MACH and composable, and the technology that powers the terms, have reshaped the digital marketplace's perception of what is "best-of-breed." It is no longer good enough to have a feature-rich product integrated with other systems that can do some things very well and not others. (MACH stands for microservices-based, API-first, cloud-native and headless).

Companies are looking to scale quicker, limit product lock-in, reduce overall cloud spend and decrease the time to market with the necessary pinpoint capabilities. Several product requirements have shifted in priority to meet these needs, coming to the forefront of a decision-maker's mindset: SaaS, microservices, nimble development, cloud-native, scalability and many others. Newer and smaller entrants in the space are seeing a renaissance while the mainstream leaders of the traditional analyst reports are competing to stay in the hunt.

Ecommerce Competition Heats Up

The pandemic has highlighted one area of intense competition: ecommerce, which has changed drastically in the last two years. Being forced to buy online instead of visiting brick and mortar stores has affected traditional retail and hastened the plodding pace of B2B moving online.

According to Gartner's Chief Marketing Officer Leadership Vision 2022, websites will account for 37% of B2B procuring in 2023. A Chief Martec survey exploring organizational plans to buy martech tools in the next 12 months aligns closely with Gartner's point of view. Purchasing a digital commerce platform is number one by nine points, at 43%:

(The Martech Report 2021/22)

Sitecore's History With Ecommerce

Now, we're going to explore one vendor's trajectory in the arena of ecommerce and beyond. Acting quickly to leverage its significant 1.2 billion investment, Sitecore acquired a B2B commerce engine OrderCloud, now called Sitecore Commerce. It met and exceeded all new requirements, especially when integrated with the rest of Sitecore's expanding product portfolio and vision.

Before its acquisition by Sitecore, Four51 was a member of the MACH Alliance. Its product OrderCloud was a B2B sapphire in the collection of future-ready technologies that are already MACH Alliance members.

Sitecore's history with ecommerce has been fraught with questionable choices, and these decisions marked the shift in leadership and organizational direction. In 2012 they purchased the SMITH subsidiary (SMITH, which had acquired Microsoft Commerce Server in 2011, was a rebrand of Ascentium) and then released it as Sitecore Commerce Server in 2014. It was not well received, and Sitecore partners struggled to sell and implement it. Over the next several years, Sitecore rebuilt the commerce platform, rewriting and removing much of the commerce server product. It was still not quite what the market was looking for, and customer adoption remained stunted.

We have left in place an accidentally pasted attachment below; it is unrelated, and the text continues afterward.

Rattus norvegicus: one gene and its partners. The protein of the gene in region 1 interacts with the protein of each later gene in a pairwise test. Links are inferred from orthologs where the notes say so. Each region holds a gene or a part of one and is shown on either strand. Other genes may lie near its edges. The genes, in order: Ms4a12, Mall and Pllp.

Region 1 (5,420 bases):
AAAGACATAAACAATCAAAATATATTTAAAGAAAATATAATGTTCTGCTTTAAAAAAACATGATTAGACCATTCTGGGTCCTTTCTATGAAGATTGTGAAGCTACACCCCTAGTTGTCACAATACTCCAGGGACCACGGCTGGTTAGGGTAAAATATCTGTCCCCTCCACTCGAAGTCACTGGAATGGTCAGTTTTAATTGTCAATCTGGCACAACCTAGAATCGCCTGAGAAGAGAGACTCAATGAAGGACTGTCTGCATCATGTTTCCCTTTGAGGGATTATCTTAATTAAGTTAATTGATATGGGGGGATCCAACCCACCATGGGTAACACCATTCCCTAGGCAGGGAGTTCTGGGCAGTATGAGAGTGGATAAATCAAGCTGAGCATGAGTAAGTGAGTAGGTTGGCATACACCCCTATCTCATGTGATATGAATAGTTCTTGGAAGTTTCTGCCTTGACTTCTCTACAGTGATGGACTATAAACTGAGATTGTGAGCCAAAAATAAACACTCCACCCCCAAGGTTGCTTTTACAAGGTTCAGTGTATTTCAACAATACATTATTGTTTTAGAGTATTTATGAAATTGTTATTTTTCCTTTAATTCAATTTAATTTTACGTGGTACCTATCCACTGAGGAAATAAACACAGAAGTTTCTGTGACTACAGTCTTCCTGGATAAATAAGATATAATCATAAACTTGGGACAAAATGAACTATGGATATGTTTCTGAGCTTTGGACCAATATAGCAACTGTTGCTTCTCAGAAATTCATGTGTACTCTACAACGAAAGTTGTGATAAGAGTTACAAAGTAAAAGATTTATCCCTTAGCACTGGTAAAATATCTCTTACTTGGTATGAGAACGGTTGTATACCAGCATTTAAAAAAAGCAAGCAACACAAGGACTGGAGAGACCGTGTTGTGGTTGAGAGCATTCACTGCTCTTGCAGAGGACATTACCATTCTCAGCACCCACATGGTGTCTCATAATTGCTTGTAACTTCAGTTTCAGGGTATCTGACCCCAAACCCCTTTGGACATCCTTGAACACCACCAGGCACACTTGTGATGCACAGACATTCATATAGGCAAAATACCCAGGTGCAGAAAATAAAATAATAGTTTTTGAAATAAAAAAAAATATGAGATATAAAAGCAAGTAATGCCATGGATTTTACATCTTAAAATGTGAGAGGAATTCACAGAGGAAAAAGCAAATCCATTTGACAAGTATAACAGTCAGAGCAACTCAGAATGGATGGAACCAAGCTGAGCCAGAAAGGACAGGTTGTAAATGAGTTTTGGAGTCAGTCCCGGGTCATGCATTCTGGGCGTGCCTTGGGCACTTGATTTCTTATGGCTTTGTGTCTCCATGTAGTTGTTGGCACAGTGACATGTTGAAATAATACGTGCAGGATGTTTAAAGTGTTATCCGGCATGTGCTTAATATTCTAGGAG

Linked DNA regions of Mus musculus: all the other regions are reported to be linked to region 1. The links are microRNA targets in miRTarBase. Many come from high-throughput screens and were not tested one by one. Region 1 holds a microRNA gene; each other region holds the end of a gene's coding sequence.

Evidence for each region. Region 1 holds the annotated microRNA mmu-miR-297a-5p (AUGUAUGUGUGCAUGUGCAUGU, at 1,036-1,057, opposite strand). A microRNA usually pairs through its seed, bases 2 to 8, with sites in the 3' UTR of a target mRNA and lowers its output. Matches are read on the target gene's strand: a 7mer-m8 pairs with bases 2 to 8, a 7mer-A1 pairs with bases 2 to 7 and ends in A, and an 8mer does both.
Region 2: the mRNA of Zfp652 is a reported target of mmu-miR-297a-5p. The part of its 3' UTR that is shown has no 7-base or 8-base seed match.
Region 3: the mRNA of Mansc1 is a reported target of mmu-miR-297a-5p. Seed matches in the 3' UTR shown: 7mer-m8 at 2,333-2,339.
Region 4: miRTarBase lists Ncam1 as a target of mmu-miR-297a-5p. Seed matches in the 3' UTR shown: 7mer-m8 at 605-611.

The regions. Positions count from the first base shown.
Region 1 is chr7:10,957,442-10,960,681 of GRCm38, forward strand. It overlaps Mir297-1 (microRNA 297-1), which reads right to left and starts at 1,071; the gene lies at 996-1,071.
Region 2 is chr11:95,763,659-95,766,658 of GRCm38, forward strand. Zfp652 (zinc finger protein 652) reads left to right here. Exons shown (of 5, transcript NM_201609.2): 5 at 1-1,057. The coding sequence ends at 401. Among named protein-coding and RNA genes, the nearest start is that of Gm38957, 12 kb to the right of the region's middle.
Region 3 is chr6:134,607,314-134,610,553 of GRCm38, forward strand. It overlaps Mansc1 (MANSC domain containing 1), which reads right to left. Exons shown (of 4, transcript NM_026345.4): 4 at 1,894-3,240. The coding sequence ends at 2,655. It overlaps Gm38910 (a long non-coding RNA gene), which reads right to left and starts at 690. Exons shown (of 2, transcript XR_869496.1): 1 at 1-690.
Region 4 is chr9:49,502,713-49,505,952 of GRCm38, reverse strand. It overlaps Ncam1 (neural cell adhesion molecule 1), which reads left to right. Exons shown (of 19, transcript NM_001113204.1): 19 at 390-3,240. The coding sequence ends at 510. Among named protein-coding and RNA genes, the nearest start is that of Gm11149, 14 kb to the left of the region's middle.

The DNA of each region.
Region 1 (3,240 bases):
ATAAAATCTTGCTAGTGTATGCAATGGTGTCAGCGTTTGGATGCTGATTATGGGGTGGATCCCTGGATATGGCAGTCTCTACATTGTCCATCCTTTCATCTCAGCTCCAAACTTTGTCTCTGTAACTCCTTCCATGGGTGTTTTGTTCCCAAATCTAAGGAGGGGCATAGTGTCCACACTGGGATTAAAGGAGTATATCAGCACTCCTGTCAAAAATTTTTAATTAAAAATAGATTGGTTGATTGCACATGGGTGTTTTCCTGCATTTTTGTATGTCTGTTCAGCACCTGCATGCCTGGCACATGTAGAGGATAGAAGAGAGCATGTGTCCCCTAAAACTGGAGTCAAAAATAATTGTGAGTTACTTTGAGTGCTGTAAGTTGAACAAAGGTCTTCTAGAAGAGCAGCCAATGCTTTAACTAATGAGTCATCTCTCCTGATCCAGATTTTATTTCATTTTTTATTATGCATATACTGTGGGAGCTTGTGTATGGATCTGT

Learning Opportunities

Related Article: What's Behind Sitecore's New Cloud-Native CMS Launch?

What Four51 Did for Sitecore's Trajectory

The Four51 acquisition immediately changed the opportunity footprint that Sitecore provides. Sitecore's excellent DXP now has a market-friendly commerce engine to build end-to-end experiences in the commerce space for both B2C and B2B (or, as Sitecore calls it, B2X). The remaining roadblock is integrating those products. The market response was positive, with Sitecore partners diving in to enable themselves on the new products while asking how this particular acquisition fits into the overall roadmap.

Sitecore waded into a pool of fierce competition with OrderCloud. In the MACH space, it's going head-to-head against other commerce engines that have a long list of pre-built integrations and who already claim the moniker of "best-of-breed." Add to that competition from traditional rivals, like Adobe and Salesforce, and Sitecore must pave a path forward that denotes market differentiators and increased business value.

Related Article: What's Behind Sitecore's Avalanche of Acquisitions in 2021?

New Era for Sitecore?

A series of acquisitions have begun to shape Sitecore CEO Steve Tzikakis's vision of a new era at Sitecore. Identifying a series of changes, such as a faster innovation engine, customer-centric success measurements and a revised set of priorities, Tzikakis has set the tone for future growth, with the rest of the leadership executing quickly. With additional acquisitions, like Boxever and Reflektion, Sitecore has already made itself felt in areas it had not competed in before. 

There are a few questions that remain. Of those, the most important is whether or not the marketplace will give Sitecore's new products a chance or will they only see Sitecore as it has existed in the past: monolithic.